Wednesday, January 14, 2009

Give Customers What They Don’t Expect

Raise the bar, instead of falling short of it.

By Anirudh Kulkarni

Posted Jan 1, 2009

...The CRM initiative’s mandate is often narrowly focused on addressing customer expectations through large technology-driven change management projects. And while these initiatives play a critical role in advancing customer centricity, customer satisfaction often fails to match the resources expended on these efforts.

The Accenture 2007 Global Customer Satisfaction Survey bears this out: 75 percent of participating executives felt their customer service was moderately or extremely good, but 57 percent of consumers described themselves as upset or marginally to extremely dissatisfied with their experiences. The temptation is to close this gap by pouring more resources into understanding what these dissatisfied customers do expect—and then trying to exceed these expectations. However, there is a growing realization that small initiatives designed to deliver what customers don’t expect can also have a significant impact. ...

Small, unexpected customer service efforts can be valuable within the context of a broader CRM strategy. That said, identifying those initiatives—and executing them—requires a strategic organizational approach incorporating the following elements:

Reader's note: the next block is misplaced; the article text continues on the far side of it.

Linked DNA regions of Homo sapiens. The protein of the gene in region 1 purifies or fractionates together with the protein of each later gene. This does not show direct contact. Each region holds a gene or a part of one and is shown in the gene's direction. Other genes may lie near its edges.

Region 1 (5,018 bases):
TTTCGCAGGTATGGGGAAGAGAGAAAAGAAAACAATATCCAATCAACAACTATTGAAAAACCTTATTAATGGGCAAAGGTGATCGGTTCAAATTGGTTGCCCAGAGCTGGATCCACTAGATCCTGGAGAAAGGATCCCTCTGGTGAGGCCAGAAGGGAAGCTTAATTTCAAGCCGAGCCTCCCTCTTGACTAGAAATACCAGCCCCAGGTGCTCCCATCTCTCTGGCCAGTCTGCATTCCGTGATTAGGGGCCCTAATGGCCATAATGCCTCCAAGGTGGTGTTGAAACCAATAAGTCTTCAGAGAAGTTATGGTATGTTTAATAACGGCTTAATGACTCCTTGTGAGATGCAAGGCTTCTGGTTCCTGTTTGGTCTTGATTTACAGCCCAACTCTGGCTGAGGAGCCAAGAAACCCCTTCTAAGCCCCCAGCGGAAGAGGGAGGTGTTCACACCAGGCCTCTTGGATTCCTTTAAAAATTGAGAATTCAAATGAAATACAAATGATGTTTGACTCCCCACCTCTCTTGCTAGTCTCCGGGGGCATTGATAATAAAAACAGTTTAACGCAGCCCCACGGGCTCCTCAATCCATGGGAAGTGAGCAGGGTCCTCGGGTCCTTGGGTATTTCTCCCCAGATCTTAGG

• Voice-of-Customer approach—To know which gestures would show your customers that you value them, you have to get inside their minds. What have they grown to expect? ...
  • Competitive analysis—A commodity service (hotel rooms, office products) can still create memorable customer experiences, using small gestures as competitive differentiators. ...
  • Internal organization maturity—Some things that seem easy to do are hard to execute. ... Make sure you understand the organizational implications of any gesture (no matter how small). ...
  • Keep it simple—The gesture needn’t be elaborate or complicated—just something unexpected that gets the customer talking about it with friends and colleagues.

The role of process and technology in improving customer service is indisputable. Organizations intent only on large-scale improvement initiatives, though, may neglect the small but impactful efforts that go beyond the expected. These gestures enhance customer satisfaction, improve customer loyalty, and attract new customers.

Anirudh Kulkarni ( is founder and managing principal of Customer Value Partners, a customer lifecycle management consulting firm.

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